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Minnesota Colleges Get Richer as Student Debt Skyrockets

Student debt continues to cripple the financial health of millions of young Americans.

Student debt continues to cripple the financial health of millions of young Americans.

Federal student loan debt hit the $800 billion threshold at the end of last year, bringing the total balance on all outstanding public and private student loans to $1.13 trillion, according to the Federal Reserve Bank of New York.

At the same time, many of the endowments belonging to the nation's colleges and universities continue to swell. Take the University of Minnesota.

See also: Minnesota college grads among most debt-saddled anywhere, study finds

The school's endowment grew from just under $2.5 billion in 2012 to almost $2.8 billion just one year later.

Over the same period, U of M students were hit with a pair of tuition hikes. A 5 percent increase in 2012 was followed by a 3.5 percent bump 12 months later.

According to the Project on Student Debt, an independent nonprofit research and policy group dedicated to higher education affordability, 61 percent of U of M students graduated in debt in 2013 -- at an average of $29,000 in the hole.

It's true the university has frozen tuition rates the last two years. Still, the state's flagship public institution remains one of the largest recipients of federal student loan dollars.

It's pretty much a racket. By giving higher ed a stable well of taxpayer monies via student tuition, the federal government allows the nation's universities a complicit role in ransacking the financial freedom of generations of young Americans.

After all, why tap into your own investment portfolios to help students pay for college when somebody else does it for you?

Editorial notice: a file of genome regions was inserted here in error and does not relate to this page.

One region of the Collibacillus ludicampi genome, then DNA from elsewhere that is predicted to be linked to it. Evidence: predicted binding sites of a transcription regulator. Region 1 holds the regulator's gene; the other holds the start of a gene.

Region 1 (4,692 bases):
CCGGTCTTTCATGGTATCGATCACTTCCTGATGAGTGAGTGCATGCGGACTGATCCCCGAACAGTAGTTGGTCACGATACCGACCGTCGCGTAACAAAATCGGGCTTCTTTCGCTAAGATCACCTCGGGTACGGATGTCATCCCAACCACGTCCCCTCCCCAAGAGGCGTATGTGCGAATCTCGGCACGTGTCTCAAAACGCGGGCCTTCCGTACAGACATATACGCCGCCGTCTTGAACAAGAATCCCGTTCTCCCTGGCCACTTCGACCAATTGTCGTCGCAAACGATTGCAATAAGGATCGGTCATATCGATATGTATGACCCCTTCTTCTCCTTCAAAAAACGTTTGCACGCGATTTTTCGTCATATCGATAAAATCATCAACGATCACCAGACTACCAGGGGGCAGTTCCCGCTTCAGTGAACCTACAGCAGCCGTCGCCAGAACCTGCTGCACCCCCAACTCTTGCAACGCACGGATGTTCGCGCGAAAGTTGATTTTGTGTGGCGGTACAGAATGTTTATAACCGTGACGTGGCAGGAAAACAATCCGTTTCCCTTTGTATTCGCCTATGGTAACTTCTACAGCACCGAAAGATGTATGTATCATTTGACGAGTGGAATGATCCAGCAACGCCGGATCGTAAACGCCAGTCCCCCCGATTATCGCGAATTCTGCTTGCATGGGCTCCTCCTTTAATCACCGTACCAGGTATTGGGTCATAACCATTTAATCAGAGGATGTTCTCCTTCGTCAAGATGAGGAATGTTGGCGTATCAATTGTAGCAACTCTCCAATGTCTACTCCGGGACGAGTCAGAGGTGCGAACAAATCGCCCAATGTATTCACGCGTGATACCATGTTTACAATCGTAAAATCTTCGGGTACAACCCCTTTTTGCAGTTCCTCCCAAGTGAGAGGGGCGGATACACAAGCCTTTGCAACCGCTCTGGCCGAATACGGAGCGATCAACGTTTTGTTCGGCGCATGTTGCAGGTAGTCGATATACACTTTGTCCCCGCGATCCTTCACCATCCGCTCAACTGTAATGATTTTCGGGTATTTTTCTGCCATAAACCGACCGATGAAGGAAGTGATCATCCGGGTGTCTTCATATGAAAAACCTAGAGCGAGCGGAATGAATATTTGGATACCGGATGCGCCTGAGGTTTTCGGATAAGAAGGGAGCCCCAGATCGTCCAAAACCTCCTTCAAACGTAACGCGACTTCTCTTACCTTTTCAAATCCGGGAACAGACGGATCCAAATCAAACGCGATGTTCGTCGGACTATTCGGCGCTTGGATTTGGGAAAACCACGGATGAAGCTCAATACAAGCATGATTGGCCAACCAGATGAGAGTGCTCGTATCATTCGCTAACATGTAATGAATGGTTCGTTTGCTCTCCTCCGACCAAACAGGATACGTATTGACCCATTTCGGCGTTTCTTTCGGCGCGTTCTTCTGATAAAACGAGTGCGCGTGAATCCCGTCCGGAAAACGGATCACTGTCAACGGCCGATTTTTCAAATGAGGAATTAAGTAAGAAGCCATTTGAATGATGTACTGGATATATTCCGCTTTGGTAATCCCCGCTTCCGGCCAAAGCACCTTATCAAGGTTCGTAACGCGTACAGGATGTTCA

For the 40 million Americans with student loan debt, it's an adding-insult-to-injury scenario, says Natalia Abrams, executive director of studentdebtcrisis.org.

"You look at these schools with healthy, growing endowments. They're using their money to build things like new beautiful libraries. At the same time, that money could be used to help students pay for school instead of them taking out more loans."

To illustrate how far removed the business of academia is from the real world, we look no further than the University of St. Thomas, the state's largest college.

One year ago, St. Thomas announced tuition was going up almost 4 percent for the 2014-15 school year. Vice President of University and Government Relations Doug Hennes noted the increase was the second-lowest in 20 years.

Hennes said this was due to a university effort to help keep a St. Thomas education affordable. His definition of affordable: $46,000.

Yes, for one year.

At least that figure includes room and board.

For the record, two-thirds of St. Thomas students graduated with debt in 2013. The average burden: $36,000.

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